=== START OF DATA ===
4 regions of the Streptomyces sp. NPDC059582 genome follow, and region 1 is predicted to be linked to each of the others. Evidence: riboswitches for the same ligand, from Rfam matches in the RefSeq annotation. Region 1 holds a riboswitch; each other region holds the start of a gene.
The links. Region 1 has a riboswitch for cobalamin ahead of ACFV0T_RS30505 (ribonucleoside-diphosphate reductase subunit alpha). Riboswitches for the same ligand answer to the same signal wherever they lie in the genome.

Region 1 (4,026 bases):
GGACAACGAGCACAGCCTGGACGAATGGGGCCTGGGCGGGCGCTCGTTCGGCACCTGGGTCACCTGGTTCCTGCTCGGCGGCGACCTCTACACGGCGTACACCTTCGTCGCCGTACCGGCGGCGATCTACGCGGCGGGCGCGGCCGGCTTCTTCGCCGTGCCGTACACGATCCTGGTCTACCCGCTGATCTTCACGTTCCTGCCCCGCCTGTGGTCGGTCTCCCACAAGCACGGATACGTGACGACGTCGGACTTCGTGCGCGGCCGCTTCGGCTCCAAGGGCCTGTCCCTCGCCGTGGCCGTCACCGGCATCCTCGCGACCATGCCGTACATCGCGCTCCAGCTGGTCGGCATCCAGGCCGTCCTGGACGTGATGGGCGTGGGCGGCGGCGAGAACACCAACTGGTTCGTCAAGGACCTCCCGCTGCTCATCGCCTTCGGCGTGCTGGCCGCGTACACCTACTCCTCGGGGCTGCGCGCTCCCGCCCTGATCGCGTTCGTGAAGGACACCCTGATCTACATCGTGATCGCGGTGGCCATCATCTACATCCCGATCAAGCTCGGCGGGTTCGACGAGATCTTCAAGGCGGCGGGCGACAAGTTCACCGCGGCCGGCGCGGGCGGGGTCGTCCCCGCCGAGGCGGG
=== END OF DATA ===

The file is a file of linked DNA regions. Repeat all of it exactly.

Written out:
4 regions of the Streptomyces sp. NPDC059582 genome follow, and region 1 is predicted to be linked to each of the others. Evidence: riboswitches for the same ligand, from Rfam matches in the RefSeq annotation. Region 1 holds a riboswitch; each other region holds the start of a gene.
The links. Region 1 has a riboswitch for cobalamin ahead of ACFV0T_RS30505 (ribonucleoside-diphosphate reductase subunit alpha). Riboswitches for the same ligand answer to the same signal wherever they lie in the genome.

Region 1 (4,026 bases):
GGACAACGAGCACAGCCTGGACGAATGGGGCCTGGGCGGGCGCTCGTTCGGCACCTGGGTCACCTGGTTCCTGCTCGGCGGCGACCTCTACACGGCGTACACCTTCGTCGCCGTACCGGCGGCGATCTACGCGGCGGGCGCGGCCGGCTTCTTCGCCGTGCCGTACACGATCCTGGTCTACCCGCTGATCTTCACGTTCCTGCCCCGCCTGTGGTCGGTCTCCCACAAGCACGGATACGTGACGACGTCGGACTTCGTGCGCGGCCGCTTCGGCTCCAAGGGCCTGTCCCTCGCCGTGGCCGTCACCGGCATCCTCGCGACCATGCCGTACATCGCGCTCCAGCTGGTCGGCATCCAGGCCGTCCTGGACGTGATGGGCGTGGGCGGCGGCGAGAACACCAACTGGTTCGTCAAGGACCTCCCGCTGCTCATCGCCTTCGGCGTGCTGGCCGCGTACACCTACTCCTCGGGGCTGCGCGCTCCCGCCCTGATCGCGTTCGTGAAGGACACCCTGATCTACATCGTGATCGCGGTGGCCATCATCTACATCCCGATCAAGCTCGGCGGGTTCGACGAGATCTTCAAGGCGGCGGGCGACAAGTTCACCGCGGCCGGCGCGGGCGGGGTCGTCCCCGCCGAGGCGGG